Bob Woodward’s “Rage,” Mary Trump’s “Too Much and Never Enough” and John Bolton’s “The Room Where It Happened,” three of the biggest books of Donald Trump’s presidency, arrived just as Dana Canedy was settling into her new role as senior vice president and publisher of Simon & Schuster’s namesake imprint. She is the first Black person to hold this position in the publishing powerhouse’s 96 years. Canedy spent 20 years at the New York Times, writing about terrorism, law enforcement, business and finance. She was part of a team that won the 2001 Pulitzer Prize for national reporting for a series on race.
In 2017, Canedy, 55, was named administrator of the Pulitzers, assessing the best of journalism, letters and the arts. That is until Simon & Schuster called earlier this year. The publisher releases more than 2,000 titles annually and its imprints have won 56 Pulitzers, numerous National Book Awards and many other prizes. Among the other books it published this year are Sean Hannity’s “Live Free or Die,” Brian Stelter’s “Hoax” and Susan Rice’s “Tough Love.”
Bloomberg’s Karen Toulon sat down with Canedy via video conference to discuss the publishing industry, the coronavirus and race.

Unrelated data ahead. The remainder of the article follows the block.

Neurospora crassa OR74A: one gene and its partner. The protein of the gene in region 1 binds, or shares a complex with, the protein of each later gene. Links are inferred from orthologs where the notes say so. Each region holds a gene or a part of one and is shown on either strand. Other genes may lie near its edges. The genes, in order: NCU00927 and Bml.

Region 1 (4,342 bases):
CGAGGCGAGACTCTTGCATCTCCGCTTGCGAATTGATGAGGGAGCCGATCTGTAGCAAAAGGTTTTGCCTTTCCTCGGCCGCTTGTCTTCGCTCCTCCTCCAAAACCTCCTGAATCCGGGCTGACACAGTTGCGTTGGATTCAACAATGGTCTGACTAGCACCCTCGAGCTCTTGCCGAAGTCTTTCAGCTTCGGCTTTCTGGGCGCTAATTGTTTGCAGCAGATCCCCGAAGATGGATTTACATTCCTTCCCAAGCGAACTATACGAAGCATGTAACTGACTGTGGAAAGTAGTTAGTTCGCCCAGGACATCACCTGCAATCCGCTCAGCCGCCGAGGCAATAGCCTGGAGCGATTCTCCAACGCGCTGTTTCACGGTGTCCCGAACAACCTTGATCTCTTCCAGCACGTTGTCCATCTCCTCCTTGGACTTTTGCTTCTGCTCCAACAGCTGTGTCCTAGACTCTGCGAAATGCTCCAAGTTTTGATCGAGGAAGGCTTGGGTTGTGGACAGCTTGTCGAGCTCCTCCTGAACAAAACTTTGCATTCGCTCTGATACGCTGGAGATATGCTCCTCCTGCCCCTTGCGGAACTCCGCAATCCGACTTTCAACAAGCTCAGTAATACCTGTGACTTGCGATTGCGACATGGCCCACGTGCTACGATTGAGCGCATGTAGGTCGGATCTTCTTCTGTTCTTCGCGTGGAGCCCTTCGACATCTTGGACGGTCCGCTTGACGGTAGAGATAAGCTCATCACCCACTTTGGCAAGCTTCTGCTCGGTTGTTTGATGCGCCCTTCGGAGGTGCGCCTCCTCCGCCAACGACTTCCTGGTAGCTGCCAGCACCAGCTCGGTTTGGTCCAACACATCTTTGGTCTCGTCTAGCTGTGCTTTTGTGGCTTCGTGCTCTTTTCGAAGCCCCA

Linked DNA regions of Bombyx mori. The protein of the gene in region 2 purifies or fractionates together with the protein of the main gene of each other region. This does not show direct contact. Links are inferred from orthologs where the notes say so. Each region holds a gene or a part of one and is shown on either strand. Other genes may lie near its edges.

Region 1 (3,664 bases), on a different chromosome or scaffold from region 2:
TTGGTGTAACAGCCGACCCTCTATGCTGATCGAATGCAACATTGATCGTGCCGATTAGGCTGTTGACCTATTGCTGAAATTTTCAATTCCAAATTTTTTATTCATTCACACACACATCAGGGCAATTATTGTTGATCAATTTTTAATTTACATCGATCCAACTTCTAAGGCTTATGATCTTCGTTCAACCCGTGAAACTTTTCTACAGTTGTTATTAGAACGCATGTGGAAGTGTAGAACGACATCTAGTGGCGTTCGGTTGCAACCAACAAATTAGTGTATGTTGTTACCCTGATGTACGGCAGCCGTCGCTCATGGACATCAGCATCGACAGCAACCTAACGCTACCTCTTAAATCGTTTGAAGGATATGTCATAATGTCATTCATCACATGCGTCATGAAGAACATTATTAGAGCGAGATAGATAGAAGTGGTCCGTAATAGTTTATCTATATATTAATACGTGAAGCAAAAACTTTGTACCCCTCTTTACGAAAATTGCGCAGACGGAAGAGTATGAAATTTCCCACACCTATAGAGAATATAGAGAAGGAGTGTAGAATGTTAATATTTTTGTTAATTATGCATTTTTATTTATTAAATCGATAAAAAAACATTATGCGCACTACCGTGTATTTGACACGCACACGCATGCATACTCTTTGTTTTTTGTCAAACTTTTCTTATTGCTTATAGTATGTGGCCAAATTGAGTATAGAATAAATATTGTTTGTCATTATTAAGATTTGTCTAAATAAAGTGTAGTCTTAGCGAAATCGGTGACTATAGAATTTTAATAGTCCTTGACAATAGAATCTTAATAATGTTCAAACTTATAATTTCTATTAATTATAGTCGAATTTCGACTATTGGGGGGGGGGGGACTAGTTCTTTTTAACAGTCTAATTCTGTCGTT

Karen Toulon: Simon & Schuster is owned by ViacomCBS Inc., which has put the company up for sale, saying it doesn’t fit into its core streaming video and sports programming. But Simon & Schuster has done a podcast deal with CBS correspondent Mo Rocca and published the Mueller report on Russian election interference. It’s not just publishing books anymore, right?
Dana Canedy: That’s exactly right. Whether it’s expanding into new kinds of storytelling or taking advantage of the ebook market and digital reading, there is a lot more to storytelling these days. We have to be really creative about not only how we tell stories, but on what platforms.
I’ve challenged [my staff] to come up once a month with a list of things that we should either stop doing or push on things that we’re not doing whether that is in the marketing department, how we approach book covers, or new platforms for storytelling. One of my main objectives and strategic goals over the next year is for us to consider this the year of innovation.
KT: How has Covid affected your business?
CD: Folks are home and there’s only so much Netflix you can watch. People are reading more, they’re reading alongside their children. But also there are huge stories, and people are hungry for information. We have an election coming up and people are tuned into the politics and to the Trump era. The Black Lives Matter movement, the issues of race that are now in the forefront of American culture again, mean that folks are reading books related to that. And so I think it is a really great time to be a publisher, whether people are reading the actual hard copy of a book, or they’re reading it on a tablet or they’re doing an audio book.
KT: Publishing isn’t the only industry to face criticism for a lack of diversity at the management level, staff level, subject level, author level. Do you have plans to address this?